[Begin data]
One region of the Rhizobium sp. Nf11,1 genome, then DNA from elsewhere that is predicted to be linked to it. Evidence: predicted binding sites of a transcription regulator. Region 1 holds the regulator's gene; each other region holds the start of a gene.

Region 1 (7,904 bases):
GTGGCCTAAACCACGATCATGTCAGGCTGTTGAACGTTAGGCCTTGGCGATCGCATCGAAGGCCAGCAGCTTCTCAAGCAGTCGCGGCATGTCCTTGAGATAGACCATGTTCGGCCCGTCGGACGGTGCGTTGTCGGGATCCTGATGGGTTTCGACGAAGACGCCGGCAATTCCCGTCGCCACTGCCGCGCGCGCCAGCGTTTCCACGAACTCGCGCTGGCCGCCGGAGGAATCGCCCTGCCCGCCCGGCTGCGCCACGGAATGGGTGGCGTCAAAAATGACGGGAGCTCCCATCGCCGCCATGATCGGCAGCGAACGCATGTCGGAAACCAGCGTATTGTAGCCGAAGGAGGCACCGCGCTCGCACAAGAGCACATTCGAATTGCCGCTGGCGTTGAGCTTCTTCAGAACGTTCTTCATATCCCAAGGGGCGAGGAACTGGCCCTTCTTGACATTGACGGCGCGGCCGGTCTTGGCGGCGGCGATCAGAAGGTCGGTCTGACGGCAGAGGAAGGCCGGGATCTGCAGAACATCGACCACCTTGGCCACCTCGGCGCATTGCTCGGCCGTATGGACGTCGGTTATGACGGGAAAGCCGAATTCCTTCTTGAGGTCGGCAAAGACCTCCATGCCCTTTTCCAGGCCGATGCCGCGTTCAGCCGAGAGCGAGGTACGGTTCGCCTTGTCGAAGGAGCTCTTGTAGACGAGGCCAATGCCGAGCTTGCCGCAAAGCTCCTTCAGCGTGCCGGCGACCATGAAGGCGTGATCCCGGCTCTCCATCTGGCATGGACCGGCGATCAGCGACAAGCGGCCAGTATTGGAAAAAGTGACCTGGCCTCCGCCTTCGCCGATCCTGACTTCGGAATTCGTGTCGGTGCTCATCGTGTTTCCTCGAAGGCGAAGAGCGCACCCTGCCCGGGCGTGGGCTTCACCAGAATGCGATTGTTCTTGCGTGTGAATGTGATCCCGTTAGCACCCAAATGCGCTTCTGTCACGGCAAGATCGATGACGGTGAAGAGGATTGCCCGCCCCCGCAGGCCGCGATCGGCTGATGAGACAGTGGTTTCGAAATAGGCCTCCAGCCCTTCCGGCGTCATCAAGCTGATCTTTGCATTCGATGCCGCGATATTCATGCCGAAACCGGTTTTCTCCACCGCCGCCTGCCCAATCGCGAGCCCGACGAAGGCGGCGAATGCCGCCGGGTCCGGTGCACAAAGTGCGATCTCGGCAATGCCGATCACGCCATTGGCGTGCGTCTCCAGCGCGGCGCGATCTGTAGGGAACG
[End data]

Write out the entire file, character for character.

One region of the Rhizobium sp. Nf11,1 genome, then DNA from elsewhere that is predicted to be linked to it. Evidence: predicted binding sites of a transcription regulator. Region 1 holds the regulator's gene; each other region holds the start of a gene.

Region 1 (7,904 bases):
GTGGCCTAAACCACGATCATGTCAGGCTGTTGAACGTTAGGCCTTGGCGATCGCATCGAAGGCCAGCAGCTTCTCAAGCAGTCGCGGCATGTCCTTGAGATAGACCATGTTCGGCCCGTCGGACGGTGCGTTGTCGGGATCCTGATGGGTTTCGACGAAGACGCCGGCAATTCCCGTCGCCACTGCCGCGCGCGCCAGCGTTTCCACGAACTCGCGCTGGCCGCCGGAGGAATCGCCCTGCCCGCCCGGCTGCGCCACGGAATGGGTGGCGTCAAAAATGACGGGAGCTCCCATCGCCGCCATGATCGGCAGCGAACGCATGTCGGAAACCAGCGTATTGTAGCCGAAGGAGGCACCGCGCTCGCACAAGAGCACATTCGAATTGCCGCTGGCGTTGAGCTTCTTCAGAACGTTCTTCATATCCCAAGGGGCGAGGAACTGGCCCTTCTTGACATTGACGGCGCGGCCGGTCTTGGCGGCGGCGATCAGAAGGTCGGTCTGACGGCAGAGGAAGGCCGGGATCTGCAGAACATCGACCACCTTGGCCACCTCGGCGCATTGCTCGGCCGTATGGACGTCGGTTATGACGGGAAAGCCGAATTCCTTCTTGAGGTCGGCAAAGACCTCCATGCCCTTTTCCAGGCCGATGCCGCGTTCAGCCGAGAGCGAGGTACGGTTCGCCTTGTCGAAGGAGCTCTTGTAGACGAGGCCAATGCCGAGCTTGCCGCAAAGCTCCTTCAGCGTGCCGGCGACCATGAAGGCGTGATCCCGGCTCTCCATCTGGCATGGACCGGCGATCAGCGACAAGCGGCCAGTATTGGAAAAAGTGACCTGGCCTCCGCCTTCGCCGATCCTGACTTCGGAATTCGTGTCGGTGCTCATCGTGTTTCCTCGAAGGCGAAGAGCGCACCCTGCCCGGGCGTGGGCTTCACCAGAATGCGATTGTTCTTGCGTGTGAATGTGATCCCGTTAGCACCCAAATGCGCTTCTGTCACGGCAAGATCGATGACGGTGAAGAGGATTGCCCGCCCCCGCAGGCCGCGATCGGCTGATGAGACAGTGGTTTCGAAATAGGCCTCCAGCCCTTCCGGCGTCATCAAGCTGATCTTTGCATTCGATGCCGCGATATTCATGCCGAAACCGGTTTTCTCCACCGCCGCCTGCCCAATCGCGAGCCCGACGAAGGCGGCGAATGCCGCCGGGTCCGGTGCACAAAGTGCGATCTCGGCAATGCCGATCACGCCATTGGCGTGCGTCTCCAGCGCGGCGCGATCTGTAGGGAACG